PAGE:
The U.S. Holocaust Memorial Museum expressed alarm on Monday over "hateful speech" at a white nationalist meeting over the weekend, and a restaurant apologized for hosting the group after a woman tweeted a picture of herself making a Nazi salute.
- Five tips for Jewish resistance: How to be Bannon's worst nightmare
- With Trump, U.S. Jews might see how wrong they've been about Netanyahu
- 'Hail Trump': Alt-right nationalists celebrate victory, quote Nazi propaganda
- How Trump won, scared the Jews and saved Israel
- Trump's grandfather begged to stay in Germany but was refused
- Trump's win, the greatest victory for anti-Semitism in America since 1941
The National Policy Institute, a think tank that is part of the alt-right movement that includes neo-Nazis, white supremacists and anti-Semites, held a gathering at the federally owned Ronald Reagan Building on Saturday.
The alt-right movement came to the fore during the U.S. presidential election. President-elect Donald Trump has drawn criticism for naming Steve Bannon, former head of a website linked to the alt-right, as his chief White House strategist.
Trump's transition team issued a statement on Monday saying Trump has continued to denounce racism, CNN reported.
"President-elect Trump has continued to denounce racism of any kind and he was elected because he will be a leader for every American," Trump-Pence Transition spokesman Bryan Lanza said in a statement.
The gathering on Saturday drew scores of protesters who blocked traffic around the building to express their outrage over the meeting.
A video by The Atlantic taken inside the conference showed Richard Spencer, leader of the National Policy Institute, shouting, "Hail Trump, hail our people, hail victory!" as some of the people in attendance lifted their hands in a Nazi salute.
"The Holocaust did not begin with killings: it began with words," the Holocaust Memorial Museum said in a statement. "The museum calls on all American citizens, our religious and civic leaders and the leadership of all branches of the government to confront racist thinking and divisive hateful speech."
Some of those who attended the nationalist meeting later gathered for a banquet at Maggiano's Little Italy restaurant in northwest Washington. Protesters converged on the site and prompted the restaurant to close to protect the safety of staff and guests, the management said in an apology on Facebook.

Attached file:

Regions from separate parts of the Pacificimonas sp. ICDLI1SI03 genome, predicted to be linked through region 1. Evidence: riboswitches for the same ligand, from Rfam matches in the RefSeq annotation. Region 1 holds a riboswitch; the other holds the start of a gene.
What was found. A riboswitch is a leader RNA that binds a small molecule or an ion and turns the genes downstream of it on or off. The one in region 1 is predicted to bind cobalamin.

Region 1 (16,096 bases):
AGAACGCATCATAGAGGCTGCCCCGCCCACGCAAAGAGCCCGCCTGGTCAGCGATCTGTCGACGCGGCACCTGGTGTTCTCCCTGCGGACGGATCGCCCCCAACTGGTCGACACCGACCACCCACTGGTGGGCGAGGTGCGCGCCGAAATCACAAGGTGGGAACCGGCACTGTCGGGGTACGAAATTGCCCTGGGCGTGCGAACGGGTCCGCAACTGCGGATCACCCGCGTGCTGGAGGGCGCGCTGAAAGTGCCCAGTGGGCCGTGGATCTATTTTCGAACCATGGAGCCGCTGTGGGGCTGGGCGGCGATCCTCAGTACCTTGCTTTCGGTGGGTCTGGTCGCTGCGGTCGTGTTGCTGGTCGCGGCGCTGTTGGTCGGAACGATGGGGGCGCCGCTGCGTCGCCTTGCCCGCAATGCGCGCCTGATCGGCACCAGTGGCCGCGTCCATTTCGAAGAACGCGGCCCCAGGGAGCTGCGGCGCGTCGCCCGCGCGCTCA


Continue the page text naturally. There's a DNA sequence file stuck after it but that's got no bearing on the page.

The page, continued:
The restaurant said the booking was a last-minute affair made under a different name, so staff was unaware that the National Policy Institute was dining there and did not know what the group represented.
"After the event, an attendee sent a tweet in which she made a 'Seig Heil salute' in support of Hitler and white supremacy. This expression of support of Hitler is extremely offensive to us, as our restaurant is home to teammates and guests of every race, religion and cultural background," the Facebook post said.
The restaurant apologized to the surrounding neighborhood and said it was donating the profits from its sales on Friday, $10,000, to the Washington office of the Anti-Defamation League, a Jewish civil rights group.
The Ronald Reagan Building, the biggest structure in the U.S. capital city, is federally owned, but run by Trade Center Management Associates, a unit of Drew Co., a Boston real estate development company.
The firm defended allowing the nationalist group to use the venue. It said in a statement that its contract mandates that unless there is a security threat by an organization or person who asks for meeting space, the building is available for rental.
The agenda of the National Policy Institute's Saturday meeting included a breakdown of the 2016 election and plans for the growth of the alt-right.
The nonprofit Southern Poverty Law Center, which tracks hate groups, described Spencer as an "academic racist" who backs creation of an Aryan homeland.
Twitter suspended several accounts linked to the alt-right last week, including Spencer's. The move followed the microblogging service's announcement that it would upgrade some features to better combat cyber-bullying.